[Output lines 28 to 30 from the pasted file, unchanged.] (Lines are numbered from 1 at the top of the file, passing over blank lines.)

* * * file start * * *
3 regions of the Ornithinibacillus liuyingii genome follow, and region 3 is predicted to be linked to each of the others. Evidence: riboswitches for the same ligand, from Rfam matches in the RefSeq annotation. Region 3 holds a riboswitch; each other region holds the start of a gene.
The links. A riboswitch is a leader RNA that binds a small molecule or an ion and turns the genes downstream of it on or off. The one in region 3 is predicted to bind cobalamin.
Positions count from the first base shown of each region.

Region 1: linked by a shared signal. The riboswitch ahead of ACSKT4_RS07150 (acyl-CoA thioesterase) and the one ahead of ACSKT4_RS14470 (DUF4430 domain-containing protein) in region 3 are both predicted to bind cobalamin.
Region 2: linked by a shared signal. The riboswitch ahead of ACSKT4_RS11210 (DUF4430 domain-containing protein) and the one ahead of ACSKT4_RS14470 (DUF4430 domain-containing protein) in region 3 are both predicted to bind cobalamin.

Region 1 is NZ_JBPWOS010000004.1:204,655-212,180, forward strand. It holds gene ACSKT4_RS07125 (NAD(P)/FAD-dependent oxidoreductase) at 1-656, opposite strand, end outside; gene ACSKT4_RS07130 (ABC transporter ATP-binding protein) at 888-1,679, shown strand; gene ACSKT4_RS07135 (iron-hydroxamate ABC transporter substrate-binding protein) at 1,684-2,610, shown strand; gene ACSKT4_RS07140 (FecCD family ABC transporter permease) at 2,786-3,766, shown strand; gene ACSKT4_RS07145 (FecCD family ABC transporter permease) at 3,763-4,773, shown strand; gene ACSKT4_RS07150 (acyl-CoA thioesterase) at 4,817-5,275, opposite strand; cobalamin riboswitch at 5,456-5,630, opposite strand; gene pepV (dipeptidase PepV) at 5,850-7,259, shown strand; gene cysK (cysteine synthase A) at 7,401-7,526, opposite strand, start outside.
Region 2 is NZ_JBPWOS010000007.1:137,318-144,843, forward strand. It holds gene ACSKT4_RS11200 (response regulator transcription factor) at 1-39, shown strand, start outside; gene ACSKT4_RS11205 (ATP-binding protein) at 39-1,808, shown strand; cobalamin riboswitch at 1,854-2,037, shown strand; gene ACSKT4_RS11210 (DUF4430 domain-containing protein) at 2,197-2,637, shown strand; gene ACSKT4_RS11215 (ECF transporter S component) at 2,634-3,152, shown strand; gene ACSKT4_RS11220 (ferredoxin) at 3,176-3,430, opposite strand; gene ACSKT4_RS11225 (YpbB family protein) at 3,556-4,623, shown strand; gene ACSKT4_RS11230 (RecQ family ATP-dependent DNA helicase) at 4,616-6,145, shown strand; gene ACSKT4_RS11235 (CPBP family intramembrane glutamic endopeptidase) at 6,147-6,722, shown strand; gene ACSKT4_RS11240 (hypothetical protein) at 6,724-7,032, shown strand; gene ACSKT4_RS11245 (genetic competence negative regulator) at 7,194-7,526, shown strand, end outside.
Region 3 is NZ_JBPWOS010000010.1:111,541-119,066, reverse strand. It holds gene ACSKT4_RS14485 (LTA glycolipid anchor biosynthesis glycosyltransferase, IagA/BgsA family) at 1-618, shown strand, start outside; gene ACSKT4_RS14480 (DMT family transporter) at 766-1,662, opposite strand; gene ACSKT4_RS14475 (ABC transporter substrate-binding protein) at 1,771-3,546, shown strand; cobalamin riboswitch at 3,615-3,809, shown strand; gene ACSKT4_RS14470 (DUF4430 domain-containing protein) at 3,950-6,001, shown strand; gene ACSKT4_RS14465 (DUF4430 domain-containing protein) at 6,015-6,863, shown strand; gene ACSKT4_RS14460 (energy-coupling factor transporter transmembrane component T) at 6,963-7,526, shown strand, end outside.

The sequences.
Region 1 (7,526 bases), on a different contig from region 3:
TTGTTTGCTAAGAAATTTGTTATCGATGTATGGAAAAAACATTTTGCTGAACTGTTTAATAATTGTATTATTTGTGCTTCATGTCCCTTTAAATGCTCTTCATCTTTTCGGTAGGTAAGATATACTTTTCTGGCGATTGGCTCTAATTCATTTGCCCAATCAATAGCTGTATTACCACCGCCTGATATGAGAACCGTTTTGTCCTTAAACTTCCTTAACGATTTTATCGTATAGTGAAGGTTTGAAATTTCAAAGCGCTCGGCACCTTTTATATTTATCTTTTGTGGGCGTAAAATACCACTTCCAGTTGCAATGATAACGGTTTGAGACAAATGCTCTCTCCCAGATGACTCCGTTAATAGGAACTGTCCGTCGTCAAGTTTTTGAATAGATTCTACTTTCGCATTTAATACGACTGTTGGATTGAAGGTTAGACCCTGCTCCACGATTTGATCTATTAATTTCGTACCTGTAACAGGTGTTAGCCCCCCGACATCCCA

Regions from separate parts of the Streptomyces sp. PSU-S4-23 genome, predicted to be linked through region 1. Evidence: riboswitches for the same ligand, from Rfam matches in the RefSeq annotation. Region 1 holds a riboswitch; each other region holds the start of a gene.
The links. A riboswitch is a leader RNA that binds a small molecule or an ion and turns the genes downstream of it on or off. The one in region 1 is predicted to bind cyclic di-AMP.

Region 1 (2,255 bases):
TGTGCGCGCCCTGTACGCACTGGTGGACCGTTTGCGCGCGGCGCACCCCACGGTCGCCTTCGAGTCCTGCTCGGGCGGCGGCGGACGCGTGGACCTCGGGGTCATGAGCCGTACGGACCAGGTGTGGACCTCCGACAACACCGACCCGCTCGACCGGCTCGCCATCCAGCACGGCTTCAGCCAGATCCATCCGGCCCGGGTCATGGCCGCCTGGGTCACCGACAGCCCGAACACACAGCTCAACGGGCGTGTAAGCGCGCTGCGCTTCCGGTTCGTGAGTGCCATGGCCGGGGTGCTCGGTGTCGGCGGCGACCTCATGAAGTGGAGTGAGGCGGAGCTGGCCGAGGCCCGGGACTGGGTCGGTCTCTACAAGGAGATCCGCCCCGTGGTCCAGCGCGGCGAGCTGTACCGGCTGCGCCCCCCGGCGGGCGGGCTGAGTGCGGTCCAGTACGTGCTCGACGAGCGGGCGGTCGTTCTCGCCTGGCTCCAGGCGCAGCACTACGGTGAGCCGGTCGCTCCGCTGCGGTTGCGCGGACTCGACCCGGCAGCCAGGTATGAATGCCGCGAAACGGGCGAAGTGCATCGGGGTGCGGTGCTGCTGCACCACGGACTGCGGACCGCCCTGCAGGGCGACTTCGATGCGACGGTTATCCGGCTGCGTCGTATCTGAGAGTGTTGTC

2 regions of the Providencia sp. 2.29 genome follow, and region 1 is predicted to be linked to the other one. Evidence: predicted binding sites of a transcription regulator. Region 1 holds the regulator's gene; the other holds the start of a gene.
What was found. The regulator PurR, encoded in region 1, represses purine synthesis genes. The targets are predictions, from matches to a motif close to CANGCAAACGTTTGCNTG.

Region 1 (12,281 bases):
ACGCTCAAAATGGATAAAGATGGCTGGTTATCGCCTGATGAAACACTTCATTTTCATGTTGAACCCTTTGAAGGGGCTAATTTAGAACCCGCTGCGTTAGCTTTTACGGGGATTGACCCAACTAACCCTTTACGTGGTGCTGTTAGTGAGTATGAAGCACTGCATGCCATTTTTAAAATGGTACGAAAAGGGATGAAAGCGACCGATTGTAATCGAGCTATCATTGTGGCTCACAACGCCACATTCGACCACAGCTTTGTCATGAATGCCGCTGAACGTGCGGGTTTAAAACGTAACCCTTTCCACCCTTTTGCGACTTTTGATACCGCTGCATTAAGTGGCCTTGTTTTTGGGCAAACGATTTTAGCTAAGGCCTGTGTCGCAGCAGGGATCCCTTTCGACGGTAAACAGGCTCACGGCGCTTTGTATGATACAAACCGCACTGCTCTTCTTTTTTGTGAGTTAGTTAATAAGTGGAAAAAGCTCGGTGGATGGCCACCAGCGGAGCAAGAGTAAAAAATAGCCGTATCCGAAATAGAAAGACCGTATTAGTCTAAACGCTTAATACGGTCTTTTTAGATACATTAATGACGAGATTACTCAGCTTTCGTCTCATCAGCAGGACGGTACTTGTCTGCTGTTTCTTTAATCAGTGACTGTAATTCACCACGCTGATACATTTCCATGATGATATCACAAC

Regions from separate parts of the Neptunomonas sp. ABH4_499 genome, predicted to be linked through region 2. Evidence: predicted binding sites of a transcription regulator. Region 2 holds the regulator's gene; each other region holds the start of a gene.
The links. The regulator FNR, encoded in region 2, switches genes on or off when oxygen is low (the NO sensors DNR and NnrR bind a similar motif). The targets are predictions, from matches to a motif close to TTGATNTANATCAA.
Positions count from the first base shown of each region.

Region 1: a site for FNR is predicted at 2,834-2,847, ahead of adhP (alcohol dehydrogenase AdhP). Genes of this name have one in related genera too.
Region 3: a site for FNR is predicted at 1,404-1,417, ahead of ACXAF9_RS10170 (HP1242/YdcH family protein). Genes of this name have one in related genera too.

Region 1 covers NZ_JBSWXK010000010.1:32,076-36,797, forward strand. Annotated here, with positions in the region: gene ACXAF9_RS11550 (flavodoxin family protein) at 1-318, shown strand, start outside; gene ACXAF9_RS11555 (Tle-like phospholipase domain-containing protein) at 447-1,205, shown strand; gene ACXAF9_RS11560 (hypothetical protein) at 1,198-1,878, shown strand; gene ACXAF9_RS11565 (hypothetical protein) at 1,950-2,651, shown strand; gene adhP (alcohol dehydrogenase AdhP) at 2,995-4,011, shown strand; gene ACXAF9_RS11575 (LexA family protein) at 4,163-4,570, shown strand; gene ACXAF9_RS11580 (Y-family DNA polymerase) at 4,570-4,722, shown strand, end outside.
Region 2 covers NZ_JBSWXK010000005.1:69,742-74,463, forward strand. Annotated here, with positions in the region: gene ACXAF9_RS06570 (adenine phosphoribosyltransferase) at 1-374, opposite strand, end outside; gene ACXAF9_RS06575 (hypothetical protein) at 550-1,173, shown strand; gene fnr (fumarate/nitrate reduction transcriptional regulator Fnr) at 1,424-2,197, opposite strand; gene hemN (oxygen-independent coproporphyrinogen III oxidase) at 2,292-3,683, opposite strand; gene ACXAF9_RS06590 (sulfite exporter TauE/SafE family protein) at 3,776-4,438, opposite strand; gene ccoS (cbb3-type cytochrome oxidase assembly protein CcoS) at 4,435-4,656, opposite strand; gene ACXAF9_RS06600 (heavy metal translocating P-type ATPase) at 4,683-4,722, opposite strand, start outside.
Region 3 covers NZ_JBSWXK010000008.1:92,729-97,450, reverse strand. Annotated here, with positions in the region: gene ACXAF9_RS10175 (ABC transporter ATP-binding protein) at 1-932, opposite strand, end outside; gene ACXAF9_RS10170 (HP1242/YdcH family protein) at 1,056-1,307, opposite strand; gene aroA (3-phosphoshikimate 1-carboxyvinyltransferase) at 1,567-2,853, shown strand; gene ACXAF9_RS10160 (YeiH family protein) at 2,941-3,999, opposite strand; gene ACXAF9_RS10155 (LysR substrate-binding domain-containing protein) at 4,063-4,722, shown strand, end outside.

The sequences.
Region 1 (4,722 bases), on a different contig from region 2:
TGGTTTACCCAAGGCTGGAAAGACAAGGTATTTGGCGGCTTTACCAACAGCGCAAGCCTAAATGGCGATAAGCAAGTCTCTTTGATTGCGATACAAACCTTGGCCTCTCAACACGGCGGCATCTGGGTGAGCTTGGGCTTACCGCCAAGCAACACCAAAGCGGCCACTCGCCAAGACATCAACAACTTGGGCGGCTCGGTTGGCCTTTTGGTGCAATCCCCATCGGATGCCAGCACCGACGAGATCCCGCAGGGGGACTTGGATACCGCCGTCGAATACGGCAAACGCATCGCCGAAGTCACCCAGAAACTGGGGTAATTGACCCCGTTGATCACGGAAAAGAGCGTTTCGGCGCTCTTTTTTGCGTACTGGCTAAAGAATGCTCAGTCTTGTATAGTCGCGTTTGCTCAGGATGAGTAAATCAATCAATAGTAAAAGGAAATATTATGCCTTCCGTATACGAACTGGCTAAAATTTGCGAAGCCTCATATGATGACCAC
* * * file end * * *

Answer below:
The sequences.
Region 1 (4,722 bases), on a different contig from region 2:
TGGTTTACCCAAGGCTGGAAAGACAAGGTATTTGGCGGCTTTACCAACAGCGCAAGCCTAAATGGCGATAAGCAAGTCTCTTTGATTGCGATACAAACCTTGGCCTCTCAACACGGCGGCATCTGGGTGAGCTTGGGCTTACCGCCAAGCAACACCAAAGCGGCCACTCGCCAAGACATCAACAACTTGGGCGGCTCGGTTGGCCTTTTGGTGCAATCCCCATCGGATGCCAGCACCGACGAGATCCCGCAGGGGGACTTGGATACCGCCGTCGAATACGGCAAACGCATCGCCGAAGTCACCCAGAAACTGGGGTAATTGACCCCGTTGATCACGGAAAAGAGCGTTTCGGCGCTCTTTTTTGCGTACTGGCTAAAGAATGCTCAGTCTTGTATAGTCGCGTTTGCTCAGGATGAGTAAATCAATCAATAGTAAAAGGAAATATTATGCCTTCCGTATACGAACTGGCTAAAATTTGCGAAGCCTCATATGATGACCAC